Good And Bad Powerpoint

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Good And Bad Powerpoint

  1. 1. Good and bad powerpoint
  2. 2. Who the hell are you? <ul><li>Always include a brief introduction about you individually, your organisation, and why you’re speaking </li></ul><ul><li>Try to include an interesting fact about yourself they might remember: “I have 43 cats”, “I live in a cave”, “I can juggle” </li></ul><ul><li>Compliment your audience and thank them for the opportunity </li></ul>
  3. 3. Basics <ul><li>This wizard looks OK but you should have your organisation’s logo on every slide </li></ul><ul><li>Colour scheme might be a bit overstated? </li></ul><ul><li>Aim for 1 slide for every 2 minutes. If you have more it will feel rushed, less it will be boring. </li></ul>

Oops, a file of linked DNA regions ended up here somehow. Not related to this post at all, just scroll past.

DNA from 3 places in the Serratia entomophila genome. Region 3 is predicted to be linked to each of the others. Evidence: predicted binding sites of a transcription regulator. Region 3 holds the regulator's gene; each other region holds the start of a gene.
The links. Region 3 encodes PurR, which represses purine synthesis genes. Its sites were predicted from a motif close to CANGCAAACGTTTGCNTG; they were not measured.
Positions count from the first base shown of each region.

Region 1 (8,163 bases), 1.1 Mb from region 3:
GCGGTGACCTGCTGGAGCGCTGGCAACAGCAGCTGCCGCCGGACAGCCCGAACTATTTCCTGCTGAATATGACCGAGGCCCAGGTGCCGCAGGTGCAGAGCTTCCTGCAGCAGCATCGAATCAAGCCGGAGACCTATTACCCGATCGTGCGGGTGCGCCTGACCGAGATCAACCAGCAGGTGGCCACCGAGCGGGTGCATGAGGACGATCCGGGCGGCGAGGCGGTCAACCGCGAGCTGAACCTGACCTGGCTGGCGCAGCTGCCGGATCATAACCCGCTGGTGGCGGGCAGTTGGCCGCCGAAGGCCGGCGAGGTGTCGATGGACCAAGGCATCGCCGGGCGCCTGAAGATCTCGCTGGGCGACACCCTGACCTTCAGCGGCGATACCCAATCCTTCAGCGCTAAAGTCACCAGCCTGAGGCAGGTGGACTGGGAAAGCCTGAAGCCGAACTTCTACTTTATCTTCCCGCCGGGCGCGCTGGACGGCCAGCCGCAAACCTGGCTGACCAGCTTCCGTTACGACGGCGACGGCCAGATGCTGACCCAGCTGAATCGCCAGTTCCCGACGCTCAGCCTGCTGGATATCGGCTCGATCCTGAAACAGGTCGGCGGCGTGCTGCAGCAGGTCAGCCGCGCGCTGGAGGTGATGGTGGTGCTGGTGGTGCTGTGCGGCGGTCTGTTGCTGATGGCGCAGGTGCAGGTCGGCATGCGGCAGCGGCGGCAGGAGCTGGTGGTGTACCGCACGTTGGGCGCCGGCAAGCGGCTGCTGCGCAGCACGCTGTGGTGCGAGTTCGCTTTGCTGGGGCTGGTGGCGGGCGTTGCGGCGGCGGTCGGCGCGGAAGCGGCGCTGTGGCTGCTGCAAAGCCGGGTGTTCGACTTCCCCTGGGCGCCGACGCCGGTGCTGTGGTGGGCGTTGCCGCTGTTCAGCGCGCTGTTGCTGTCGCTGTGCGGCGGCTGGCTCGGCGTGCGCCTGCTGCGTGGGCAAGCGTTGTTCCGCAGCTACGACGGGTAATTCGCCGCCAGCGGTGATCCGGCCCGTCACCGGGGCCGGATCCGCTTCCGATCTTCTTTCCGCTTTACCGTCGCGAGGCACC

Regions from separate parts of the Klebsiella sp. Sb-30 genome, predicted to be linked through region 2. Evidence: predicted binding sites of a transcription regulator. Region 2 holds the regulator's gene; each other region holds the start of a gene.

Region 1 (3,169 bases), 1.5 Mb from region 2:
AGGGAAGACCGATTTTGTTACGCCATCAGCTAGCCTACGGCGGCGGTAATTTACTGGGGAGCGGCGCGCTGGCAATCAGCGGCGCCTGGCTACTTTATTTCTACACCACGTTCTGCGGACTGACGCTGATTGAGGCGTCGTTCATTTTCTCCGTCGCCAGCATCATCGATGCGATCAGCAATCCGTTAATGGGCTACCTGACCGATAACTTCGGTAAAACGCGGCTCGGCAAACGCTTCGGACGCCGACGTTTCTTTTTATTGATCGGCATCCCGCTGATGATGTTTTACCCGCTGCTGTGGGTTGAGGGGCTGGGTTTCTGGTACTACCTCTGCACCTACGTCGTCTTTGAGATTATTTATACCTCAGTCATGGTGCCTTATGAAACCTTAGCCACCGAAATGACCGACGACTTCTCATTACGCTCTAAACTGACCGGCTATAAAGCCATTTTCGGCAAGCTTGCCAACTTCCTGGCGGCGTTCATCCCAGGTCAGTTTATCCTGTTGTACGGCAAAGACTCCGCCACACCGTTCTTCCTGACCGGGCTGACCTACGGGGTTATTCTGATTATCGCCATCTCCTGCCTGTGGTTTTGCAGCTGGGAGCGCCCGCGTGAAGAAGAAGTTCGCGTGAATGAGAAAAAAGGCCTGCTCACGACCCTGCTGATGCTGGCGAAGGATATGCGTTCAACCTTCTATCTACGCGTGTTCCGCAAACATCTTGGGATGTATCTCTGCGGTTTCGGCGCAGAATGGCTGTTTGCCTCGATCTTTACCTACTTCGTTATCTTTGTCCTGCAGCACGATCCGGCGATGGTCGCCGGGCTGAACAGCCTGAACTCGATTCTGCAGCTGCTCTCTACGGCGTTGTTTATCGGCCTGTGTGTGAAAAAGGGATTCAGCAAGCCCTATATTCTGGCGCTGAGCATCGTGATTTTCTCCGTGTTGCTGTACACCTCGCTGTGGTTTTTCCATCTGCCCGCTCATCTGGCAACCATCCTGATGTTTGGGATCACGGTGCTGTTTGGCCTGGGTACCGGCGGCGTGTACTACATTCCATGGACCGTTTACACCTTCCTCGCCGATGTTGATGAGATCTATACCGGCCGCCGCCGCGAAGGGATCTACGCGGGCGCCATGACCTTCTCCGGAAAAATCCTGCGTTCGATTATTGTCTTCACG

4. 4. Topics of Discussion <ul><li>The temptation is to treat the Powerpoint as a script and you will end up adding far too much text that your audience will read instead of listening to you, if they can read it at all because it ends up too small for them to see clearly. The bullet points should be a prompt for you and a reminder to the audience, not the entire talk. Text size below about 20 is too small. </li></ul>
  5. 5. The Abraham Lincoln problem <ul><li>You’ve decided to include the Gettysburg address in your talk. What should the slide show? </li></ul>